Effective marginal rate due to phase out of health insurance subsidies under Obamacare (starting in 2014) - ~18% on income over $34,301 (2010 dollars)
Repayment of student loans under the Income Based Repayment plan - 15% on income over $38,685 (2010 dollars)

That gets me to 40% effective marginal rates and then I assume a federal LTCG rate of 0-10% and a federal ordinary income tax rate of 10-15%.

There are also other known and unknown phase-outs that will occur with increasing income for us. For one, we will lose $865 a year in free/reduced lunch benefits if our income exceeds $47,711. Dining at the gravy train trough of federal handouts can be tricky. For the sake of simplicity, I did not include the loss of benefits of this nature in my effective marginal tax rates assumptions.
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Old 12-27-2010, 03:04 PM   #6
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Originally Posted by RunningBum View Post
If stepping up $23K in cap gains now only costs you $300 and in the future it'll cost you 40-50% I'd take the cap gains now, but I don't understand those numbers at all so I couldn't really give any advice on your situation.

- Why is it an either/or situation? Are you hitting the AGI limit for a Roth contribution?

- How is the step up only costing you $300?

- Why do you anticipate such high tax rates in the future on both ordinary income and cap gains? It sounds to me like you are planning to live off that $1.2M which would be $48K at 4% SWR, which shouldn't put you anywhere near those tax rates. I guess you have some other large income flow you haven't mentioned?

- What does your situation look like in the next year or two for taking the cap gains then (@15%, I assume) so you can take the Roth this year?
Basically, the Roth IRA contrib (instead of a Trad IRA contrib) costs $2200 in taxes (15% fed, 7% state for 2 IRAs at $5000 each for DW and I). If I were going to do the $23000 of Cap Gains, I would do a Trad IRA instead of Roth to free up $10000 in the 15% bracket, and pay $2500 on the $23000 in gains (after adding in some carryover losses and paying tax on some ST CG's that would otherwise be untaxed due to carryover losses). The net cost of the $23000 CG is $300 more than the cost of the Roth IRA.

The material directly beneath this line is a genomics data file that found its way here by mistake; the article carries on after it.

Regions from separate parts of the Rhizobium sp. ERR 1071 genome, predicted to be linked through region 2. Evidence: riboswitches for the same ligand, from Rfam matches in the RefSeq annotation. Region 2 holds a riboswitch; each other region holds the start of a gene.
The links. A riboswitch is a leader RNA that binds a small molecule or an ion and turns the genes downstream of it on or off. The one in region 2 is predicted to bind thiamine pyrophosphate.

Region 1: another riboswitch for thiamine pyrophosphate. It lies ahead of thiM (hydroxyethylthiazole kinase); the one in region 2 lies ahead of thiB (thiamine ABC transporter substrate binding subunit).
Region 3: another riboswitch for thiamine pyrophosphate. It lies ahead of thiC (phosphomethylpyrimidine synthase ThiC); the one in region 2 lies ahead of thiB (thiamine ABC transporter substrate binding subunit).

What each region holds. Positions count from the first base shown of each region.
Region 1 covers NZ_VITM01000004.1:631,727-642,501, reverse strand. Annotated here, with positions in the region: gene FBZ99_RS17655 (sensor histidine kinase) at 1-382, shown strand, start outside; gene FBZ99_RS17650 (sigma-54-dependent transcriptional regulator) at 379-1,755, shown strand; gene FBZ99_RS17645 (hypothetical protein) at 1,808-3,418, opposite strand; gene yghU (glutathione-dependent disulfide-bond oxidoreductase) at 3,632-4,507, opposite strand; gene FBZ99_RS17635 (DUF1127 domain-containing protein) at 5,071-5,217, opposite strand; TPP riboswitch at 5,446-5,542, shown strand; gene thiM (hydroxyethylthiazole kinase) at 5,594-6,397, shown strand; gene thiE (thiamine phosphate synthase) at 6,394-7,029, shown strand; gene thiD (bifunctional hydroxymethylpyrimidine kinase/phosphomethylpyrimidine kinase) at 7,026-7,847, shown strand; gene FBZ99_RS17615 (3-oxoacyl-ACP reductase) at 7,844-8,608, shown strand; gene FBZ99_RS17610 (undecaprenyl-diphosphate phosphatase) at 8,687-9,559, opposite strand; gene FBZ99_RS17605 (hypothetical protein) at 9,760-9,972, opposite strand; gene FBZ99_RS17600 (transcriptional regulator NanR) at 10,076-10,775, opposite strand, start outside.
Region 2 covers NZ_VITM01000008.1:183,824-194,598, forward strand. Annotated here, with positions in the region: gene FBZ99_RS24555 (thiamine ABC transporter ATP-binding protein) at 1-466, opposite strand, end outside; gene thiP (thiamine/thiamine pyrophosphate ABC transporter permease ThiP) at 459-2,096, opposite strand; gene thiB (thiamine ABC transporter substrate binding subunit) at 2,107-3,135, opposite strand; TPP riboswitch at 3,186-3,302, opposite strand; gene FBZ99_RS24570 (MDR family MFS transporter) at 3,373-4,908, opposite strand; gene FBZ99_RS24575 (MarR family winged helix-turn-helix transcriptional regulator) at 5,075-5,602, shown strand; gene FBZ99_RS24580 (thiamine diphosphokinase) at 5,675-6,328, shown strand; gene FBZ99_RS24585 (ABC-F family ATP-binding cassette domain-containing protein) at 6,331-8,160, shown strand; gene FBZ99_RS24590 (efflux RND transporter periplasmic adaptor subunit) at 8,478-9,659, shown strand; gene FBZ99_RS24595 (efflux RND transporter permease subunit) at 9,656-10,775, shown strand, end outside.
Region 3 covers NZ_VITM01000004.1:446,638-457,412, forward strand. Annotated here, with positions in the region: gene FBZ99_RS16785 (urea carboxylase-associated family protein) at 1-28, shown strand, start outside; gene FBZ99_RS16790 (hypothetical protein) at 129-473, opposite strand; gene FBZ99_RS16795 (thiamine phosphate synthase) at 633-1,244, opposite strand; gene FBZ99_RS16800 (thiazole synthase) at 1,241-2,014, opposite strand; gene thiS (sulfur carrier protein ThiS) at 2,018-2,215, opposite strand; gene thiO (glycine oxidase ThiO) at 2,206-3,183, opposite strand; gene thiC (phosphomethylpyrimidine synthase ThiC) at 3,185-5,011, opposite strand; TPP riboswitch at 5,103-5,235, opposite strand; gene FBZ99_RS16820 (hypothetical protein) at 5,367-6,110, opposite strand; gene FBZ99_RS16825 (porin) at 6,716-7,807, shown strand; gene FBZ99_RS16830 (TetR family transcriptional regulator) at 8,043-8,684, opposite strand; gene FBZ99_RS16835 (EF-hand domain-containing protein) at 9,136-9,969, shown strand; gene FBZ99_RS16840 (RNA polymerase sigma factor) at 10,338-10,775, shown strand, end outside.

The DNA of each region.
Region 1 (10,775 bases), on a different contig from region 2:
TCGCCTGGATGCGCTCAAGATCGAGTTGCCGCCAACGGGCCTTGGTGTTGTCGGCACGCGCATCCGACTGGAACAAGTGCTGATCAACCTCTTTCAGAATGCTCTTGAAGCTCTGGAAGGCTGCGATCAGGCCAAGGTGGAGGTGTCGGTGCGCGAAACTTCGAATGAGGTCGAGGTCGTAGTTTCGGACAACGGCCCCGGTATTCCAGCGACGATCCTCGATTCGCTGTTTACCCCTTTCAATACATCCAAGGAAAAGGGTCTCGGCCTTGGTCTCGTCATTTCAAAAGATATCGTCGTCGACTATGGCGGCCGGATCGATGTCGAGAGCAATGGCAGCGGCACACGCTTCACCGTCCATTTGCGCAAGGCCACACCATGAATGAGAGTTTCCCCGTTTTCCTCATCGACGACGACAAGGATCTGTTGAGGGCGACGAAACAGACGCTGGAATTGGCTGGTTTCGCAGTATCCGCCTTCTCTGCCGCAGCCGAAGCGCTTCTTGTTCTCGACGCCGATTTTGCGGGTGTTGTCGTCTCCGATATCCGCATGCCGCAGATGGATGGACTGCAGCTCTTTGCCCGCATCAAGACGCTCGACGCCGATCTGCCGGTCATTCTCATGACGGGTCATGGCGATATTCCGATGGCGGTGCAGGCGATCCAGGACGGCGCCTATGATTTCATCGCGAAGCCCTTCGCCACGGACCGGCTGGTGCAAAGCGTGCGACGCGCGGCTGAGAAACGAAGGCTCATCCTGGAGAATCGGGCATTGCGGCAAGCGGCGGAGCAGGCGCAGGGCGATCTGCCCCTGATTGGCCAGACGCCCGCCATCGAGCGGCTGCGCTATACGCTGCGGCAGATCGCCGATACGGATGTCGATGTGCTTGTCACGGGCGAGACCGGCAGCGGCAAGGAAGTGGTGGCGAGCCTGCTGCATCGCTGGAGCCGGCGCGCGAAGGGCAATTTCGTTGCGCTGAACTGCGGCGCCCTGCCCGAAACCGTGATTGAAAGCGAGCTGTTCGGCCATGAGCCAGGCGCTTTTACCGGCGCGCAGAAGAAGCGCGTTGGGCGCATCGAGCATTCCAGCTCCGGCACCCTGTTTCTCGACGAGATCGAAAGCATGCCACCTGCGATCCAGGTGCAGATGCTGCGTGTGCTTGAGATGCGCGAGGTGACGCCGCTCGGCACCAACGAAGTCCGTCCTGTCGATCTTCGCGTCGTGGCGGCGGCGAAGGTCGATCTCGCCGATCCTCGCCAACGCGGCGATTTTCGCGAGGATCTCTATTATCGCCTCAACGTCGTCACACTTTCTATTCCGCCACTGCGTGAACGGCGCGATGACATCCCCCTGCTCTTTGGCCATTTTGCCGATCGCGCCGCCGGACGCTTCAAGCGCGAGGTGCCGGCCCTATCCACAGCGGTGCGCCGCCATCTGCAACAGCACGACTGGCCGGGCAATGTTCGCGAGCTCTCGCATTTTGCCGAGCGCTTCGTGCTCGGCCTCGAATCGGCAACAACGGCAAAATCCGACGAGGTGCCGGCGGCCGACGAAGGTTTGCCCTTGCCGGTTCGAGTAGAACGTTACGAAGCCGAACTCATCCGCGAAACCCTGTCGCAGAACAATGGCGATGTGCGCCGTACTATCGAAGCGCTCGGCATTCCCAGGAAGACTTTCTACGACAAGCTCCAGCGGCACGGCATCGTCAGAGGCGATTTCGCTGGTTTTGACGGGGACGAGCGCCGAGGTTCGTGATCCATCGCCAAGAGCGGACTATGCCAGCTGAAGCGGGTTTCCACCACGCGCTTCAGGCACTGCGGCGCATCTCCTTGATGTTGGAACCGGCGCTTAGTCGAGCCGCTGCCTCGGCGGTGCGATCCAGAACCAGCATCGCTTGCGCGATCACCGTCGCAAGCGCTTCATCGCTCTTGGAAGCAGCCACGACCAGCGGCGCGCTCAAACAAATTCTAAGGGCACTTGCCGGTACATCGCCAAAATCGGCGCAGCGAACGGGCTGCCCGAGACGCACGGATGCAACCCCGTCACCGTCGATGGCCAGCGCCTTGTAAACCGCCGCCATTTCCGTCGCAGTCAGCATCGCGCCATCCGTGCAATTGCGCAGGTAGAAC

Otherwise I could do a Roth plus $13000 in cap gains, but the $13000 CGs would cost me $1800 in taxes.

I'm trying to fill up my 15% bracket with LTCG's, but I have carryover losses and ST CGs that complicate the analysis, and make taking a small amount of LTCG's more expensive (14% average rate), but if I can spread that initial cost over a larger amount of LTCGs, then it is worthwhile (10.9% average rate).
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Old 12-27-2010, 06:18 PM   #7
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Still confused. A Roth IRA contribution doesn't cost you anything in taxes nor does it add to your income. You're just funding it with money that has already been taxed. Are you talking about a $10K Roth conversion?

Tomorrow's a travel day for me so I won't be able to follow up on this.
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Old 12-27-2010, 06:29 PM   #8
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Originally Posted by RunningBum View Post
Still confused. A Roth IRA contribution doesn't cost you anything in taxes nor does it add to your income. You're just funding it with money that has already been taxed. Are you talking about a $10K Roth conversion?

Tomorrow's a travel day for me so I won't be able to follow up on this.
I am eligible to deduct contributions for a traditional IRA. I can instead contribute to a Roth IRA. If I contribute to the Roth IRA instead of the traditional IRA, it "costs" me $2200 in taxes (15% fed+7% state for DW and I) to forgo the $10,000 IRA deduction.

I am definitely suffering from paralysis by analysis right now!
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Old 01-02-2011, 12:55 PM   #9
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To update the thread - I decided on the "do nothing" approach. No taking capital gains at the zero percent rate for me (but paying significant extra tax), and I left the $10000 Roth contribution as a Roth contribution (made it earlier in the year).

Next year might be the year I do some tax gain harvesting up to the edge of the 0% CG bracket, since I will have used up most of my long term cap losses this year. "Unfortunately" I think our taxable earned incomes will likely push us up to the edge of the 0% CG bracket for 2011.